CITC wants exit visa to deactivate mobile SIM card

Updated 08 December 2012

CITC wants exit visa to deactivate mobile SIM card

Saudi Arabia’s telecom regulator said yesterday that it would ask mobile phone operators to inactivate chips of expatriates leaving the Kingdom on exit-only visas as part of its efforts to prevent misuse of the facility.
The Saudi Communications and Information Technology Commission (CITC) said it was planning to adopt a number of resolutions aimed at preventing the sale of chips without taking identification of their owners.
The move comes after CITC noticed that some expatriate workers were selling mobile chips in the name of foreigners who have already left the Kingdom.
This is one of the reasons for the rapid growth of the cell phone black market in the country, especially after the CITC insisted that recharge of cell phones should be linked with the identification number of users.
The CITC made this system obligatory for security, social and economic reasons after it noticed the presence of a large number of unidentified chips, which could be used for different purposes.
Sultan Al-Malik, spokesman of CITC said his organization would cooperate with the Interior Ministry and the National Data Center while dealing with matters related to telecom services in the country.
“The cooperation of all parties to put an end to unidentified chips is essential,” Al-Malik said, adding that mobile phone service operators in the Kingdom have started implementing the linkage of recharge with identification number last Thursday.
Mobile phone users must enter their national ID or iqama number in order to recharge or transfer credit to other mobile users. Shops selling mobile phones have started disposing of a large quantity of unregistered pre-paid SIM cards following the CITC decision.
Authorities, who were previously unable to track the owner of the SIM cards, hoped the new measure will prevent the abuse of the Kingdom’s mobile phone services.
According to one telecom market source, there are millions of unidentified SIM cards in the country. These are leftovers by the pilgrims or given to others by expatriates after leaving the country on final exit visas.
One telecom shop owner praised the CITC for taking the new decision saying it would prevent people from taking advantage of the anonymity of unregistered cards offered and from using these cards for various crimes.
Most mobile shops have strictly implemented the CITC decision. A warning has been placed on all mobile phone retailers, which included a list of the consequences of violating the decision. This included confiscation of phones and cards, closure of the shop and deportation of expatriate workers.
Mobile phone service providers have been told that they should not activate a prepaid SIM card before verifying and validating the personal information of the purchaser.
The decision mandates the service provider to re-program its systems to ensure refusal of a SIM card recharge unless the user enters his ID number followed by the recharge number, and the system verifies that the ID number entered matches the ID number provided by the user at the time of SIM purchase.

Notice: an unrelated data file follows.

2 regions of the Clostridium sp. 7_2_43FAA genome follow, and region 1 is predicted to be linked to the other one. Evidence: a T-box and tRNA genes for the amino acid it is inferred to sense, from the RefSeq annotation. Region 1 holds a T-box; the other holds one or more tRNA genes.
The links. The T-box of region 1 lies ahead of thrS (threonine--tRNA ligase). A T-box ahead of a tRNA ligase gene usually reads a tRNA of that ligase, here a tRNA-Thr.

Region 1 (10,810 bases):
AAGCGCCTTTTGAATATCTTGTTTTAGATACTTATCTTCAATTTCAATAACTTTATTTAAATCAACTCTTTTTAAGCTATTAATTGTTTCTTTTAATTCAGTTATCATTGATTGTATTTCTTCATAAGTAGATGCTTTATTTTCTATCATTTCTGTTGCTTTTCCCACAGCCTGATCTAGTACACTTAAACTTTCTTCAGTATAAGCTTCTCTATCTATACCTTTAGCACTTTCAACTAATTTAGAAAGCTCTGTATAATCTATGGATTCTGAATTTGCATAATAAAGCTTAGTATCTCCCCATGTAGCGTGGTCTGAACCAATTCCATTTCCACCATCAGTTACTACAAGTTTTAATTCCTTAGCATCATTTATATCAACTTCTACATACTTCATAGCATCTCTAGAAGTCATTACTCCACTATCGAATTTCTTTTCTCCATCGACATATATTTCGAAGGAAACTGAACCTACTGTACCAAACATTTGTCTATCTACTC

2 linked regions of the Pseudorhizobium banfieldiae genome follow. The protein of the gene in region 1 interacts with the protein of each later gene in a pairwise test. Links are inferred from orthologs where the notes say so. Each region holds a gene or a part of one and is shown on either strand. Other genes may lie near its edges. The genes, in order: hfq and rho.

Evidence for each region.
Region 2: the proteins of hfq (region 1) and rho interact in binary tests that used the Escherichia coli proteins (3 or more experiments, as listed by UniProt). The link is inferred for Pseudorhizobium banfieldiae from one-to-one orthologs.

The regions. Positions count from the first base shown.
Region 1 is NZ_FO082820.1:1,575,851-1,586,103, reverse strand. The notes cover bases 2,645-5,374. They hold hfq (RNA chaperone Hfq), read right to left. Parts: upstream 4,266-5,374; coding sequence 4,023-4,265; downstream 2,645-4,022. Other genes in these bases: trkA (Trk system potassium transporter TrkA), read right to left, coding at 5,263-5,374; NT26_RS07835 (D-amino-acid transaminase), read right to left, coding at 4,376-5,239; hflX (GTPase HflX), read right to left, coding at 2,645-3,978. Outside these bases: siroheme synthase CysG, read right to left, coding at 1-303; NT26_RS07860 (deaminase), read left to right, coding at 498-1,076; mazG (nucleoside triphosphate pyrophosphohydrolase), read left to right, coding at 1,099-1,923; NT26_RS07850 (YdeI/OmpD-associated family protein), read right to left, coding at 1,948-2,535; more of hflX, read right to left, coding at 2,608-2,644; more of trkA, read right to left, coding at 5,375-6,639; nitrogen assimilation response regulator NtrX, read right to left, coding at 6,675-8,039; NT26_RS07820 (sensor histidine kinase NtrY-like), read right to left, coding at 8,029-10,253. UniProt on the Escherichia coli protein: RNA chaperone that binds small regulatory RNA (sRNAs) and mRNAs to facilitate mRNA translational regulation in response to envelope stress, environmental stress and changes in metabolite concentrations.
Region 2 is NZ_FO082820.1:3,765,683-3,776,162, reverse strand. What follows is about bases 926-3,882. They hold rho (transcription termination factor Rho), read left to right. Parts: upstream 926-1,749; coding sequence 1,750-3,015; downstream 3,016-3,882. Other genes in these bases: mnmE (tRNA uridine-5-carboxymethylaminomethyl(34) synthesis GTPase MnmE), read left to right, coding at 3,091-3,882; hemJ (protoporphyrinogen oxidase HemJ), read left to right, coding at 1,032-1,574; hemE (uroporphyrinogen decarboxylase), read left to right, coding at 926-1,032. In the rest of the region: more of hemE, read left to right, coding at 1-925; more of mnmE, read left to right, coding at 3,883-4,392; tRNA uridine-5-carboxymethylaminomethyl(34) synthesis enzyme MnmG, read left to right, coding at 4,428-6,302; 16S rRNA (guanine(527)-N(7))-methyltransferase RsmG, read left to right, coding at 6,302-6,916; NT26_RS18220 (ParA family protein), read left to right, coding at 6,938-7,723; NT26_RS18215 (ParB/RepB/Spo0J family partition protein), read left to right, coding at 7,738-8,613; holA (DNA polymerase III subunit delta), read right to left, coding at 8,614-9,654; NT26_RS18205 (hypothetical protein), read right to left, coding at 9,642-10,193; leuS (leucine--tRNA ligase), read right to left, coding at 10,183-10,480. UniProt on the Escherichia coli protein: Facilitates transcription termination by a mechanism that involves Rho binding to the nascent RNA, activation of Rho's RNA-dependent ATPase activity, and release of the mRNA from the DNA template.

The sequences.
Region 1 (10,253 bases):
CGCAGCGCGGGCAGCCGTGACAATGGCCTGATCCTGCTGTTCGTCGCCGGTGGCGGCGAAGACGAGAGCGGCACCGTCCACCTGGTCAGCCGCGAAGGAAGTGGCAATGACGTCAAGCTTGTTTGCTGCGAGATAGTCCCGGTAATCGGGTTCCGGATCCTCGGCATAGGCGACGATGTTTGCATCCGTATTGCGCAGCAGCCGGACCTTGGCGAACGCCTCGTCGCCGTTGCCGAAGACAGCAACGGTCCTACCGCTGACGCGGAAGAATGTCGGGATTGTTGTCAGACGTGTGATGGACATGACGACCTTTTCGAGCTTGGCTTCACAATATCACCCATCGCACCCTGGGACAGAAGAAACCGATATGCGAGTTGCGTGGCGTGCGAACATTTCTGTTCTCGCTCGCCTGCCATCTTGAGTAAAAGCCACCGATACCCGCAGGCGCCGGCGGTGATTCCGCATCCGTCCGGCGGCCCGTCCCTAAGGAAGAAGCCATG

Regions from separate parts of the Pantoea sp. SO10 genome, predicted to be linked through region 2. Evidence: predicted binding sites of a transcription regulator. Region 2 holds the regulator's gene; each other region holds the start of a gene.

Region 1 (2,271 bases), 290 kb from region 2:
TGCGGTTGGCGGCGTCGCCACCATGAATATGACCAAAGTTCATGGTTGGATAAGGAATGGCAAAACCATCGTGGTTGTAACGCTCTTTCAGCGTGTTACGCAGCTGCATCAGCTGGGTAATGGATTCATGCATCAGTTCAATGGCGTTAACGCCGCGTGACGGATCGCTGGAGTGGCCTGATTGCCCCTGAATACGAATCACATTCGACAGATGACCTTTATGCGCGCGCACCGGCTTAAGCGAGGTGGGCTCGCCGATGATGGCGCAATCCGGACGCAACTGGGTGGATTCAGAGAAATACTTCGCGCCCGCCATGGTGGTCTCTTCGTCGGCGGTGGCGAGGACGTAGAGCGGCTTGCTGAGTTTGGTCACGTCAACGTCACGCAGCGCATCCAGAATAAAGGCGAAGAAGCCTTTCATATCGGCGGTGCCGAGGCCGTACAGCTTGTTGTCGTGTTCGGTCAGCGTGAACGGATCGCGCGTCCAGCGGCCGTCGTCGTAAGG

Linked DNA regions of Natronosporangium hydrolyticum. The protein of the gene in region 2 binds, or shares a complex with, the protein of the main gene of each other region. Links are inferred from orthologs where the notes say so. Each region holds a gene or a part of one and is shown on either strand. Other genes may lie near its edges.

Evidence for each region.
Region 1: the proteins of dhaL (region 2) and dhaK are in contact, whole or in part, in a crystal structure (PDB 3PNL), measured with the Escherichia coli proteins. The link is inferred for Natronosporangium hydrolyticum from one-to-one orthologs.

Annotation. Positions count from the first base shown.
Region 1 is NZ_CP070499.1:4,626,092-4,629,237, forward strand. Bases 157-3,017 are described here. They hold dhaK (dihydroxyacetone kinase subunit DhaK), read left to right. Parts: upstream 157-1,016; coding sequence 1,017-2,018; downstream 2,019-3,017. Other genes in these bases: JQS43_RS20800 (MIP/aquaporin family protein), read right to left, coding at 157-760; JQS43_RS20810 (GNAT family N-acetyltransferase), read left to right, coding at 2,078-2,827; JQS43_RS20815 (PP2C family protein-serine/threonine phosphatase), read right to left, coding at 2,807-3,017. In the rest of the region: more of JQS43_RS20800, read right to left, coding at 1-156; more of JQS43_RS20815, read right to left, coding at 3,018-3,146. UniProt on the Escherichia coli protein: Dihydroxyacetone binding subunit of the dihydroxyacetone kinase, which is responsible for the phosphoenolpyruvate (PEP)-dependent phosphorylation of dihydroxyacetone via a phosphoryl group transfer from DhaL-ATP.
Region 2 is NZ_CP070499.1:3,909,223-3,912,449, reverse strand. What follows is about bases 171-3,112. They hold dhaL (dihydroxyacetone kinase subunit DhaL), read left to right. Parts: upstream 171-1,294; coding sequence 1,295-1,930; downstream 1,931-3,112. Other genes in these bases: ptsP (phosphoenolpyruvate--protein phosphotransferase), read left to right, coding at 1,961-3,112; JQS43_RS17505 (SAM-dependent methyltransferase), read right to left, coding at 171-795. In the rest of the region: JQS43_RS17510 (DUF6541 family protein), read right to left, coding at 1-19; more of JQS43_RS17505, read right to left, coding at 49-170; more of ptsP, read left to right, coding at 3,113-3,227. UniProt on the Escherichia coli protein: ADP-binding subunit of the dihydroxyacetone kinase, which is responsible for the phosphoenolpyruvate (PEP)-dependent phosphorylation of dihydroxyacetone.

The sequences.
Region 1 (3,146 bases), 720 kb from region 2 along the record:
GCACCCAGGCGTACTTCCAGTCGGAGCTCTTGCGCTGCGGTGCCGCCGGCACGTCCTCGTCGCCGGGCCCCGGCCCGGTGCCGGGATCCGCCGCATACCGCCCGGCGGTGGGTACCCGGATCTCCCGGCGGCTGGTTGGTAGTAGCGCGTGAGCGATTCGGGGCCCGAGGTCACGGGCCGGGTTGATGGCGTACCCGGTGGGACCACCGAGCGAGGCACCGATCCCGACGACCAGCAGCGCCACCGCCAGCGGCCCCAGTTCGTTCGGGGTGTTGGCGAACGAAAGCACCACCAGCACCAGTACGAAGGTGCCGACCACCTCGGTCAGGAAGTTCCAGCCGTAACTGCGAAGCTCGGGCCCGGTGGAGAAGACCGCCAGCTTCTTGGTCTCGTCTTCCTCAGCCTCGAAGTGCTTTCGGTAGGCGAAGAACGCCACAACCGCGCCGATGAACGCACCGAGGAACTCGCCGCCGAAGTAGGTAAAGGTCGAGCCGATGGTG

“We’ll continue to take all necessary actions and decisions that will stop violations or limit the negative effects pertaining to the improper use of communications and information technology services,” Al-Malik said.

Arab News moves editorial headquarters to Riyadh

Updated 21 min 26 sec ago

Arab News moves editorial headquarters to Riyadh

  • Newspaper to be based at owning group’s corporate office building in Saudi Arabia’s capital
  • Managing Editor Mohammed Al-Sulami promoted to newly created position of Jeddah bureau chief

JEDDAH: Four decades after its establishment in Jeddah, Arab News — the region’s leading English-language daily — is announcing that it is moving its editorial headquarters to the Saudi capital, Riyadh.

The head office of the newspaper, which today celebrates its 43rd anniversary, will be relocating to the corporate headquarters building of its owning group, the Saudi Research and Marketing Group (SRMG).

The SRMG building — on Makkah Al-Mukarramah road in Riyadh’s Al-Mutamarat district — is also home to the headquarters of several of Arab News’ sister publications, including the Arabic-language business daily Al-Eqtisadiah, Arriyadiyah sports daily and the Saudi bureau of the regional pan-Arab daily Asharq Al-Awsat.

“When Arab News was established in 1975, most embassies and major corporations — including SRMG — were based in Jeddah. Things have changed since and given the magnitude of events and regional decision-making taking place in the Kingdom’s capital, it only makes sense for us to be moving into our owning group’s headquarters in Riyadh,” said Faisal J. Abbas, editor in chief of Arab News.

“We at Arab News claim to be The Voice of a Changing Region, and we can’t be that voice if we are not at the heart of this change. This move will bring us closer to local and visiting decision-makers, while our Jeddah bureau will continue to serve as an important regional hub,” he added.

The new address and contact details of the paper has been reflected in both its print and online editions as of today. The official inauguration of the new headquarters in Riyadh will take place at a ceremony to be held later this quarter.

Arab News also announces the promotion of Managing Editor Mohammed Al-Sulami to the newly created role of Jeddah bureau chief, supervising editorial and administration operations for the whole western region of Saudi Arabia. Al-Sulami — a Saudi journalist who has been with the newspaper since 2009 — assumes his new duties as of May 1, 2018.